According to orders the Sturmbataillone Hellmuth and Seebohm had finally taken their objectives; the former along the St. Baussant - Seicheprey road, the latter in Remières Wood with support of a company of Sturmbataillon 14. Resistance was bypassed by the first two waves leaving the mopping-up to the third. However, the Sturmkompanien did not succeed in clearing up all obstinate resistance without the help of support. The fight claimed severe losses on both sides, many of the Germans became wounded, most Americans captured or killed. The hostile positions were finally secured, connections to neighbouring units consolidated, the new line - with the help of light machine guns - prepared for defence and reports sent back, asking for support to deal with the remaining Amerikanernester. A final combined attack of two Stosskompanien and parts of Sturmbataillon 14 succeeded in taking the fiercely defended nests in the wood. Their garrisons were largely killed, only small numbers of troops tried to escape towards Jury Wood, but were finally caught in a hail of bullets.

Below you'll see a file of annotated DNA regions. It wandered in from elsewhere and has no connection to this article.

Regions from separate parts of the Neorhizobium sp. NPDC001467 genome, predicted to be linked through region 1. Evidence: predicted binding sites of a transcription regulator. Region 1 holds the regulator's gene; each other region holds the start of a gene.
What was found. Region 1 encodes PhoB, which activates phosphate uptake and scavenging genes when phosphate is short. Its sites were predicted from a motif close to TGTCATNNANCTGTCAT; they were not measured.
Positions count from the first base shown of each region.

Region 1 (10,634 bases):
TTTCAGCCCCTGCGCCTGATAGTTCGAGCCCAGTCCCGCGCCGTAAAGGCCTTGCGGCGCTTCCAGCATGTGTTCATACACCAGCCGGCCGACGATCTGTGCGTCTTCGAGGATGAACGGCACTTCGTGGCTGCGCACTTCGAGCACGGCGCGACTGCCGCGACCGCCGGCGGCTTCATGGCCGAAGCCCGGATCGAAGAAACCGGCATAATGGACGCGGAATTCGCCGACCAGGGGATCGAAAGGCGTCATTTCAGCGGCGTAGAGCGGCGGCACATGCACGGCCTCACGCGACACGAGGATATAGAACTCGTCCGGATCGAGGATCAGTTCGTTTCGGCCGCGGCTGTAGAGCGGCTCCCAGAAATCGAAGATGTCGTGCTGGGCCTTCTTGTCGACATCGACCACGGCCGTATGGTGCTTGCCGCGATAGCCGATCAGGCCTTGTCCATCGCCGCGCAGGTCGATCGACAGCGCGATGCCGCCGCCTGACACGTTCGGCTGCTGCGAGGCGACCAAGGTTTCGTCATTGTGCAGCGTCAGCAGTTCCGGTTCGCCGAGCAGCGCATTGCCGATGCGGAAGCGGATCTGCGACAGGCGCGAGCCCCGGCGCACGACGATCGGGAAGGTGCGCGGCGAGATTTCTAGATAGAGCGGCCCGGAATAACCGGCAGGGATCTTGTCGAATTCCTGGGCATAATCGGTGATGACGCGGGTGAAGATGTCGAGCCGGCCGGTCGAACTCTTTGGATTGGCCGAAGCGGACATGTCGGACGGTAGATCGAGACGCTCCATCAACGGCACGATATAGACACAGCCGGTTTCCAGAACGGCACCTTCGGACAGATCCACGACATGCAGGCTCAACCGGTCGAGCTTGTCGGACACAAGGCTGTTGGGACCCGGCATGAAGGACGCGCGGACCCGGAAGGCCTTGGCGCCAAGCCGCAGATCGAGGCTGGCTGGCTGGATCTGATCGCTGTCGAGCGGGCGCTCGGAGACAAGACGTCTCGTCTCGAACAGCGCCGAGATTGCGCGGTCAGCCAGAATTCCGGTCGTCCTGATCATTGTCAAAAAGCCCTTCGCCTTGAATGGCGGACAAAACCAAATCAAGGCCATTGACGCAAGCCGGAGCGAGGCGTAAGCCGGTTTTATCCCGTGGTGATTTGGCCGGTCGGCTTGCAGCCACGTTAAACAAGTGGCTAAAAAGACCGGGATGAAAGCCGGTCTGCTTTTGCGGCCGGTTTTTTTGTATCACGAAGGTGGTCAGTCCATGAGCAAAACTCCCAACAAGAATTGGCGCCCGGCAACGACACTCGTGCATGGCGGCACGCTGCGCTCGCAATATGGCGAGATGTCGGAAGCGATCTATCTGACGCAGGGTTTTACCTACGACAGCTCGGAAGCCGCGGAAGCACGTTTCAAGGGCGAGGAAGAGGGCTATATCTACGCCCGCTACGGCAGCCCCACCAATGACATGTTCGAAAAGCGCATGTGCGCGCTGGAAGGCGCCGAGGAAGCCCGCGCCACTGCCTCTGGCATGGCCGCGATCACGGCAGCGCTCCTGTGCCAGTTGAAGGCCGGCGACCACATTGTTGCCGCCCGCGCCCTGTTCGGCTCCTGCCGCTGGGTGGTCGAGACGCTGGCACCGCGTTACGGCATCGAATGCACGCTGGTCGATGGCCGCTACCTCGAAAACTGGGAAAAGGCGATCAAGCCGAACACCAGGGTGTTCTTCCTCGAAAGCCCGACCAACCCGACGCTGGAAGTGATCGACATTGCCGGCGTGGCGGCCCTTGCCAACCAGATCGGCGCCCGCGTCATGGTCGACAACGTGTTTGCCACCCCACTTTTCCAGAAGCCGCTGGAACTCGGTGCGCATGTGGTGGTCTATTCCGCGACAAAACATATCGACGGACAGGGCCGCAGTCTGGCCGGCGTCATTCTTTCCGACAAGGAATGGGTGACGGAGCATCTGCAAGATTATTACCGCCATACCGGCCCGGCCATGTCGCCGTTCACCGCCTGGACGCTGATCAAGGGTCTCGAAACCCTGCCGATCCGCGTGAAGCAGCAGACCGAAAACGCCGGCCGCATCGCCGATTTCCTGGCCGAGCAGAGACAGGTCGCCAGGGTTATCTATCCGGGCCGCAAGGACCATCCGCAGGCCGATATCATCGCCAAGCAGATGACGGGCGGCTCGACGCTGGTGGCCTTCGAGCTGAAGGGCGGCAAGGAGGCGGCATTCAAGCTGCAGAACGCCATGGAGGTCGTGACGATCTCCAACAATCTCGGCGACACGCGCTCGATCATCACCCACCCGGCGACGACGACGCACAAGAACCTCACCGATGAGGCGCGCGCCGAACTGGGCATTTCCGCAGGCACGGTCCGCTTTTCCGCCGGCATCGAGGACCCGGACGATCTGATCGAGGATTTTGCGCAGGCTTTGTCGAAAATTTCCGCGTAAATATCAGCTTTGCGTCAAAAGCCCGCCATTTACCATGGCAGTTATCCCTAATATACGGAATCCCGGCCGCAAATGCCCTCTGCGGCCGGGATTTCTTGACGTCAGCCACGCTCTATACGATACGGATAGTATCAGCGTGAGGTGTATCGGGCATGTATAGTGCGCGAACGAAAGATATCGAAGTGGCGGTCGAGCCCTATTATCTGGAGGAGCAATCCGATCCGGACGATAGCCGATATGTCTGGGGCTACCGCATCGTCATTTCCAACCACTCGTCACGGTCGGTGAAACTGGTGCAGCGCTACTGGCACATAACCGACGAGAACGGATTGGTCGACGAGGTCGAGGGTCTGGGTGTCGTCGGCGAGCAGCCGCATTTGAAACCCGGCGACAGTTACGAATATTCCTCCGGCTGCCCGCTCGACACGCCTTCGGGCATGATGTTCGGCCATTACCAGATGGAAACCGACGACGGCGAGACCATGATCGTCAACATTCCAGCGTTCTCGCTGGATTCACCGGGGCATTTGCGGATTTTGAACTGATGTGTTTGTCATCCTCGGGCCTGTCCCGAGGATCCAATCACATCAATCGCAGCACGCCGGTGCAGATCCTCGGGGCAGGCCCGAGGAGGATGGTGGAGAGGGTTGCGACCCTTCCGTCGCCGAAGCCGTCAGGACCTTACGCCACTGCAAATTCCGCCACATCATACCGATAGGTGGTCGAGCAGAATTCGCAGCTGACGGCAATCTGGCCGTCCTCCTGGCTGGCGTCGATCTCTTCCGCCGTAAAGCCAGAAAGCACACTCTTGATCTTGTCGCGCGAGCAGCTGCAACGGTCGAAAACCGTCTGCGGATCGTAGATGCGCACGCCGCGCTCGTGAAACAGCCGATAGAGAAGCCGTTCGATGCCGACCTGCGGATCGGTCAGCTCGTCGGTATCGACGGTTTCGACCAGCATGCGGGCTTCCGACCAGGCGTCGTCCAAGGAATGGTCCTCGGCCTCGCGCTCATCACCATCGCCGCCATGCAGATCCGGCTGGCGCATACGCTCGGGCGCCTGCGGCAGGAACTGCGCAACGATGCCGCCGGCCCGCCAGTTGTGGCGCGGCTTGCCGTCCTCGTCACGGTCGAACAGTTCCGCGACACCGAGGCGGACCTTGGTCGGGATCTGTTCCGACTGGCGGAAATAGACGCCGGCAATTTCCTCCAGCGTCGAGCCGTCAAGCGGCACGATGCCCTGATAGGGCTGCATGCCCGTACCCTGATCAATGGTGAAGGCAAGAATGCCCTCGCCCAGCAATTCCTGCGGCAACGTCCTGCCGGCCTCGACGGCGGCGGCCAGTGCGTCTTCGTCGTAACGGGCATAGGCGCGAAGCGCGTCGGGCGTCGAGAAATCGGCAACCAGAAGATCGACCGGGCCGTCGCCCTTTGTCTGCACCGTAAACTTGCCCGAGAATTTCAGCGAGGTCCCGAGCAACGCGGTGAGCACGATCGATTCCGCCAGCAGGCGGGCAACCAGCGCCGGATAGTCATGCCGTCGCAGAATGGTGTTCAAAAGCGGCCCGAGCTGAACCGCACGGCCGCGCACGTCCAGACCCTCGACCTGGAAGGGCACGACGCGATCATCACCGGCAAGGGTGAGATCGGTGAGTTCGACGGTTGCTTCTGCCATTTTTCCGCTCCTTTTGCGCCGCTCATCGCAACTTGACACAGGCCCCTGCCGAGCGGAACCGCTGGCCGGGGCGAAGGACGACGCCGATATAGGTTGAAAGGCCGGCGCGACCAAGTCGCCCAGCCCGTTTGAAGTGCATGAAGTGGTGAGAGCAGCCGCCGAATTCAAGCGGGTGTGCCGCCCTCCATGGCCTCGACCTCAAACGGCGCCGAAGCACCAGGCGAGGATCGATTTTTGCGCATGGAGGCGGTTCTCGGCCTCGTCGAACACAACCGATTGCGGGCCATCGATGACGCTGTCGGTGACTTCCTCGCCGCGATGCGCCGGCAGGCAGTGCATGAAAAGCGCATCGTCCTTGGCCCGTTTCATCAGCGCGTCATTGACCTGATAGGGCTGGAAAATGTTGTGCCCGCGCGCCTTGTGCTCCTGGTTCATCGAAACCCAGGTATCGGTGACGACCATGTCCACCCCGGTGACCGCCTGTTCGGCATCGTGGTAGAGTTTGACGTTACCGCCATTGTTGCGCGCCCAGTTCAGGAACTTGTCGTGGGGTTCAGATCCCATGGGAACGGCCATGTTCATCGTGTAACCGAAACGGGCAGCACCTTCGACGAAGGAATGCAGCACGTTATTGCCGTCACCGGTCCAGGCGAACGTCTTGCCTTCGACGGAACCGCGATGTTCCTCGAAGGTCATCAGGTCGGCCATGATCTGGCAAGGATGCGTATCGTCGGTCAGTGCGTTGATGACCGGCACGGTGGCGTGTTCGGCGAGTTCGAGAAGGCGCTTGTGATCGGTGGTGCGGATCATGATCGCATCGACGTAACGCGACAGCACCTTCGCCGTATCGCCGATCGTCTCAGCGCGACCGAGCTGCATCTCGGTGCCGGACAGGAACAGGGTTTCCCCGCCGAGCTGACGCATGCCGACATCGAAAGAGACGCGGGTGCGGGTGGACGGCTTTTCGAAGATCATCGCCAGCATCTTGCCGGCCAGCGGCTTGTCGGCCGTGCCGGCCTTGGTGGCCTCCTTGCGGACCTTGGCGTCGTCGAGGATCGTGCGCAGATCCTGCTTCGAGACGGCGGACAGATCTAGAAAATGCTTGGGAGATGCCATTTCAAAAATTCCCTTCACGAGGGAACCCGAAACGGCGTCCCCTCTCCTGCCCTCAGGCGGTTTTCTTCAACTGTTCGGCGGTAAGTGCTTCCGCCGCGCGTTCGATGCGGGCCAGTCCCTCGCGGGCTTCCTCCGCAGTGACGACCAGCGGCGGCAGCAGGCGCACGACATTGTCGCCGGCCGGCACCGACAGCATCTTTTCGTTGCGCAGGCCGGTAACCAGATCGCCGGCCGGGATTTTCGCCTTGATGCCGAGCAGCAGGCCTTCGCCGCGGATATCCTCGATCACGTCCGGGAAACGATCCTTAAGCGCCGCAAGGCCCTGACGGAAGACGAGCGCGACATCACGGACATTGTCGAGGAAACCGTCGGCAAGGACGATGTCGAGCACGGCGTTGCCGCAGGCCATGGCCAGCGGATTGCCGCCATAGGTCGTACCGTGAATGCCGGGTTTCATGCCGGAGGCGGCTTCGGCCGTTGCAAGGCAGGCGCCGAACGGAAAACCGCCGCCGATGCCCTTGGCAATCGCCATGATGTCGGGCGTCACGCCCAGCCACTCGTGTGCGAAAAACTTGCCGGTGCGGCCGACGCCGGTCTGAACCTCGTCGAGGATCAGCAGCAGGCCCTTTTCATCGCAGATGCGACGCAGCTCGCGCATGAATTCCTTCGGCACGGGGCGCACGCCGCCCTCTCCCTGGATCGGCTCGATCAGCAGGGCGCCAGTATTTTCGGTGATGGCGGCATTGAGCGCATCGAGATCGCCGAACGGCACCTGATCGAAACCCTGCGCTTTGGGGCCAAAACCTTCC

The fight for Seicheprey
Bataillon Grumbrecht, ordered to follow the first waves, passed any resistance and headed straight to Seicheprey, profiting by the almost perfect weather conditions. The fog covered all approaches, the terrain was slightly frozen and easy to negotiate. On the other hand neither the leaders nor the men could see more than a few metres and were forced to navigate only by the sound of artillery fire ahead. According to commands one Stosskompanie reached the northern edge of Seicheprey, other troops went around the west of the ruined village, entering it from the south and began moving north mopping-up as it went. The supporting elite troops of Sturmbataillon 14 came in from the northeast and met ferocious opposition around what was left of the village church.